“You’ve really done well here. We’d like to offer you the position of manager.”
It’s an exciting day! Your successes have been recognized and rewarded with extra responsibility (and usually some extra income). You actually get to test the dreams you had about how you’d do things if given the chance. Your impact can grow.
With rare exception, after all, everyone in an organization can perform better with better management. Managers can break the cycle of “the way we always do things” and improve performance. Managers are a necessary piece of scaling anything.
And being a manager enables you and your organization to increase your impact, your bottom line, your personal fulfillment, and your legacy.
It’s an incredible opportunity.
But after the excitement subsides, you probably have some moments of pause on the new role. No longer will you be evaluated on your work. Now, you’ll be evaluated based on the performance of others. You don’t have to do all the work as manager, but those doing the work won’t do it the way you would.
And people management is hard work. As the long-time manager of the New York Mets, Casey Stengal said, “The key to being a good manager is keeping the people who hate you away from those who are still undecided.” Hopefully it’s not that bad, but it’s hard. You now oversee former peers and enter into others’ lives as “the new boss.” In other words, you’ve significantly increased the potential for relational tension.
These are just some of the challenges of being a first-time manager. As Guy Kawasaki said, “When I finally got a management position, I found out how hard it is to lead and manage people.” Or as Peter Drucker said, “Rank does not confer privilege or give power. It imposes responsibility.”
So how do you get started? By starting well.
Take advantage of the first days, weeks, and months. Set a culture and get in healthy habits. This is true for a first-time manager but also for any new role with responsibility.
A couple years back, Entrepreneur scripted out the first week for a new manager. It’s good stuff, but I’m going to be a bit more generic here, offering not a day-by-day prescription, but a three-task checklist for the first three weeks and the first three months. I’ve learned every situation is different, so that fits my style a bit more. Hope it’s helpful.
3 To Dos for the First 3 Weeks
The first three weeks in the new role should include some key meetings, but more than anything else, you’re setting culture. What will your style of leadership be? Start with these three tasks.
- Give clarity: Make sure employees are completely clear on what they are supposed to be doing and any deadlines connected to their work. Don’t leave your expectations unstated. In addition, give clarity on relational shifts. If former peers are now reporting to you, have the conversation early on with them to say, “I know things have changed.”
- Establish a rhythm of reporting: Make sure you have an established rhythm of managing results and attitude. This can be a one-page summary of the week that comes to you at the end of day on Friday. It can be a fast 15-minute stand up meeting every Tuesday to see how things are going and what roadblocks they are encountering.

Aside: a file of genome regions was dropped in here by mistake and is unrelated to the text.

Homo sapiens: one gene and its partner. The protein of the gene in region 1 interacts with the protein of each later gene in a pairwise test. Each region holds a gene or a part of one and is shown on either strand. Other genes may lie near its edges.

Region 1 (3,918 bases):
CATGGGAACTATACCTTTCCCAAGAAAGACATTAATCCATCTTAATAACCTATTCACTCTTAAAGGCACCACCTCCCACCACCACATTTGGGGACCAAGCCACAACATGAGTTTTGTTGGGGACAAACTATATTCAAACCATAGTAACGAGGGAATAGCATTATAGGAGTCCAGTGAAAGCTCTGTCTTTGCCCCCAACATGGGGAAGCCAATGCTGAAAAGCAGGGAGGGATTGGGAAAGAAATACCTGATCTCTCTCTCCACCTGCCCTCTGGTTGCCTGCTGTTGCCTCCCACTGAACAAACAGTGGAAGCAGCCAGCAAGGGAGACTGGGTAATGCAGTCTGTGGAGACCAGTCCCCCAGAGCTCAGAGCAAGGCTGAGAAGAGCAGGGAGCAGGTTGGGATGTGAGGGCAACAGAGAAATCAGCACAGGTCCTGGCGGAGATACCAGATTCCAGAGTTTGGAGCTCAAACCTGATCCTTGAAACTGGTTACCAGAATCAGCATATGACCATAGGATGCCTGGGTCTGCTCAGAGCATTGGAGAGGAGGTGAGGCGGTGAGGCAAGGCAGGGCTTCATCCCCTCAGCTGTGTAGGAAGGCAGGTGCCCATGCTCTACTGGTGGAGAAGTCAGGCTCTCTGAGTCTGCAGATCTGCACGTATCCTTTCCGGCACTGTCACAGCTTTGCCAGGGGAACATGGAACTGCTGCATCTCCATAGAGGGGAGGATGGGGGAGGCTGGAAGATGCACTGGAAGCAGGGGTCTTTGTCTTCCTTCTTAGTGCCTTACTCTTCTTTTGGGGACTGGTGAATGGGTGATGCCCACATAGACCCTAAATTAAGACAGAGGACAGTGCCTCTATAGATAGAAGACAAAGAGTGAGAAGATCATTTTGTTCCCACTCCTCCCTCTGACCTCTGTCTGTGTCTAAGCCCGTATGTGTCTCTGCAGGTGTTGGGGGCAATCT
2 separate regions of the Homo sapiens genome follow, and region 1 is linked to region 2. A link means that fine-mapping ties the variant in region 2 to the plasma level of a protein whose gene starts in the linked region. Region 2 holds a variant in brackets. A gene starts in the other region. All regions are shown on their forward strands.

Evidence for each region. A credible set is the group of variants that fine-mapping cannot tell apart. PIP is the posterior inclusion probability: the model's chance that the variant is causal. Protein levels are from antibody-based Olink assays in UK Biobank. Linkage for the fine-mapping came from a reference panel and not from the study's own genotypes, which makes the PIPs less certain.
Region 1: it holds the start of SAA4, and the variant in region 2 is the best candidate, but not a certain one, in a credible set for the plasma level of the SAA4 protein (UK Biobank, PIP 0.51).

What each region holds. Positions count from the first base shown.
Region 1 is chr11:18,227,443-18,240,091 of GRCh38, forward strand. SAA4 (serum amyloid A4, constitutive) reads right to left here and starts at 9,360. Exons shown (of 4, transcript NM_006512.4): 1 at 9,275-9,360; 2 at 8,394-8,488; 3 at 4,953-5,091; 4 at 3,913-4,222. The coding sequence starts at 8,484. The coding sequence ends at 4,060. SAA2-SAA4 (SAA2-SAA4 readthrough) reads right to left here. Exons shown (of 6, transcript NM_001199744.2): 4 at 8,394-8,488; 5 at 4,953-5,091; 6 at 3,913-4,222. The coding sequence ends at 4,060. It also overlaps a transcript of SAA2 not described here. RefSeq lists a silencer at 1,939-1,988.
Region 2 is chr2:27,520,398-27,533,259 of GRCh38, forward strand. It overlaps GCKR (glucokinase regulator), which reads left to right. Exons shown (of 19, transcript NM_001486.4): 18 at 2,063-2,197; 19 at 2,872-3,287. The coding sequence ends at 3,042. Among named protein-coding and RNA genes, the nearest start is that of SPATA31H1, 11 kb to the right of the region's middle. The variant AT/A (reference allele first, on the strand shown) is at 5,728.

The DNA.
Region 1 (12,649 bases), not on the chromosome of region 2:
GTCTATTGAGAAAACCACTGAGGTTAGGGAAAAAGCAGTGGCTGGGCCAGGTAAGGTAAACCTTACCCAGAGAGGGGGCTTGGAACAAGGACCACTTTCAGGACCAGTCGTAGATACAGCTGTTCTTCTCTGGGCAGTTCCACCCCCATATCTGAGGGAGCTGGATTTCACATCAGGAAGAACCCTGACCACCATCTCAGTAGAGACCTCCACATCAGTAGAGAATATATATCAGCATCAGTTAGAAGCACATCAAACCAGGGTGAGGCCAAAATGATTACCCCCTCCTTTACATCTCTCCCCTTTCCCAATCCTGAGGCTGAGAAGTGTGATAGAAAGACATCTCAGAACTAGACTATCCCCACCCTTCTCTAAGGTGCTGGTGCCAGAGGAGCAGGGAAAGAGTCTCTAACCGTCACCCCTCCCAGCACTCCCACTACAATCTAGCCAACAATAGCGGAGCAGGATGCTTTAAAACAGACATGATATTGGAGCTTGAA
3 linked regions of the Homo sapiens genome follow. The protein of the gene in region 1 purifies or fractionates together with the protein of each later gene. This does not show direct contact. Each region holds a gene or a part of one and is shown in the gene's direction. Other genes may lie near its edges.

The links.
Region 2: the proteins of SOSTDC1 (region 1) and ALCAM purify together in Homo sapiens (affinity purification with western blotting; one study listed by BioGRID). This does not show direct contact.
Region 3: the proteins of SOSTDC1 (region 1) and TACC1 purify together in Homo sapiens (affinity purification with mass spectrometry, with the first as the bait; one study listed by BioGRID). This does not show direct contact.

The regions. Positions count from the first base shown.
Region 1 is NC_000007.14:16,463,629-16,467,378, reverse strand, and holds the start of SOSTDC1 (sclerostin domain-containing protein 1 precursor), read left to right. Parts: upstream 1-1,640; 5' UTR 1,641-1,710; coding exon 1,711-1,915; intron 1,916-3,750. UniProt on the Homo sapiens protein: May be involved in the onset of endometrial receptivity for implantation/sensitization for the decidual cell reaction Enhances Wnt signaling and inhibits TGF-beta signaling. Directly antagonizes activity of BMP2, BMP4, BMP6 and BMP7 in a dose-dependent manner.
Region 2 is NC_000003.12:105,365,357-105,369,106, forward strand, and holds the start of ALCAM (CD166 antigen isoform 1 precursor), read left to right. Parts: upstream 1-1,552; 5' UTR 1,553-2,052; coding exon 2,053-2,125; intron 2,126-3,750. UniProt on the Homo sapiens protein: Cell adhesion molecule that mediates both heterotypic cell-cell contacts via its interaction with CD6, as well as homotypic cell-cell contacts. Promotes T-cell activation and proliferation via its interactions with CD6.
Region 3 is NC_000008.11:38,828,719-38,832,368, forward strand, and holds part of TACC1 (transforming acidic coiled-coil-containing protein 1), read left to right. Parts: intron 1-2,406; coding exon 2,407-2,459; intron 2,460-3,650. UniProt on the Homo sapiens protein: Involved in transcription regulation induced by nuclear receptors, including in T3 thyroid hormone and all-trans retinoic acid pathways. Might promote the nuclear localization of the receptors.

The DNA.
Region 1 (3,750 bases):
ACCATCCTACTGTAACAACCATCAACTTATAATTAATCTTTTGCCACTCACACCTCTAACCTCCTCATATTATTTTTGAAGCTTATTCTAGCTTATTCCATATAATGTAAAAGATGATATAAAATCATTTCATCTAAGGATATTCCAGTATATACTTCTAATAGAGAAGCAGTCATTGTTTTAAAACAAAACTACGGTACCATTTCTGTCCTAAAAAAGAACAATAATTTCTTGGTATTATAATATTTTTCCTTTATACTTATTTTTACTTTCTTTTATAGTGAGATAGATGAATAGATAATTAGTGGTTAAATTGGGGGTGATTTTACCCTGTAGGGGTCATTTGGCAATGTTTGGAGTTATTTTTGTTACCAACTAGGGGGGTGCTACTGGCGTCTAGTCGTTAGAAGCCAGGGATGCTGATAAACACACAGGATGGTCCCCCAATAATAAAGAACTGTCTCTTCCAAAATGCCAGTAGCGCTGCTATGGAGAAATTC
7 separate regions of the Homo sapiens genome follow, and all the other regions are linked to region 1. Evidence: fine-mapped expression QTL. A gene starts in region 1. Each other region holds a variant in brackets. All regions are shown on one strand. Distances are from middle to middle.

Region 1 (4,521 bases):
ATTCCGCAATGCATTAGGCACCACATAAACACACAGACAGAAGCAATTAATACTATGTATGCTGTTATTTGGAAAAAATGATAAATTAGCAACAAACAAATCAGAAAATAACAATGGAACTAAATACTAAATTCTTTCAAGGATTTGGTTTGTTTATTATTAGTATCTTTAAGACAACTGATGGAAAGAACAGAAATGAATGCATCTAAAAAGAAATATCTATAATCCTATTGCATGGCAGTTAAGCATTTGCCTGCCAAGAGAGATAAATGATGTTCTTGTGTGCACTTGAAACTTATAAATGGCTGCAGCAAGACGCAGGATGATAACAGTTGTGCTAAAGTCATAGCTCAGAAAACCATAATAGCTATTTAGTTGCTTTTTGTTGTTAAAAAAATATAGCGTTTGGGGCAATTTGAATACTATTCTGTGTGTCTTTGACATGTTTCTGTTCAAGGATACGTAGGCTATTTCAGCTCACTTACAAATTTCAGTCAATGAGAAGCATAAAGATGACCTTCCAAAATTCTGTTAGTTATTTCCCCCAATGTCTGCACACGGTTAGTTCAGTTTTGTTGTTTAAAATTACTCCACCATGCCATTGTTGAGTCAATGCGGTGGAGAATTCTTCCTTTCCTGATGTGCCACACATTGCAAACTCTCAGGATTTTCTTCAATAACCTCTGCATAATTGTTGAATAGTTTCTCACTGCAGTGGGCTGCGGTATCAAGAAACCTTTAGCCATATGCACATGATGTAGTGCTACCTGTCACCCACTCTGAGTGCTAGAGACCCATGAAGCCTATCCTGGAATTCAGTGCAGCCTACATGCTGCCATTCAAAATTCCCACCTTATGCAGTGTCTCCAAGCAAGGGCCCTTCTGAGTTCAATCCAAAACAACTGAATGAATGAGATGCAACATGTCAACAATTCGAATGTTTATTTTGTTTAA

- Give inspirational encouragement and rewards for hard work: Employees often fear that a new boss will be a jerk. New managers often worry about being too soft. Try to strike the middle by offering a cheer, a “good job!” or a “You’re really good at ____________.” People sometimes need a push from behind or even a tug from ahead at times. But that positive reinforcement can really go a long way at establishing culture.
3 To Dos for the First 3 Months
As you enter into months two and three in the role, you should have time to take a couple of deep breaths and take stock of the progress. The current is still moving you, but you’ve made it out of the rapids. With that in mind, get in some healthy habits before the next rapids hit.
- Find a mentor: There is always someone a bit further down the road on the manager journey than you who might be willing to mentor you a bit if you ask. This applies to every level of management in my experience, including CEO. It doesn’t have to be a formal thing but find a regular place where you can ask questions and get feedback.
- Grow in empathy: You might have gotten promoted because of your problem-solving genius. Over the long-term, though, empathy trumps genius every time in the area of people management. In other words, if you had to choose between being a genius or having empathy, choose empathy. (The good news is that you don’t have to choose.) Listen well to your direct reports. Care for them. As H.S.M. Burns, the president of Shell Oil in the 1950s, said, “A good manager is a man who isn’t worried about his own career but rather the careers of those who work for him.”
- Adjust your expectations: In 2015, HBR noted that as a manager you don’t get a lot of the things you got as a star performer—achievement, affirmation, etc. That’s an adjustment, and sometimes it takes a little while for that reality to set in. What new metrics for performance will you set for yourself in this role?
Like any competency, managing others is a skill to be developed and grown. Sure, it comes more natural to some than others (I’ve written elsewhere about the difference between performers and managers), but we all can grow our “conscious competence” in this capability.
Stick around this management thing long enough and you’ll face even more challenges (like managing high performers). Perhaps you will shift to managing processes rather than people.
Regardless, don’t wait to start managing. Whether you’re about to start your first three weeks, or you read this article and think of all the mistakes you made years ago in your early days, get started now. Make your next three weeks and three months impactful so that your managing is impactful.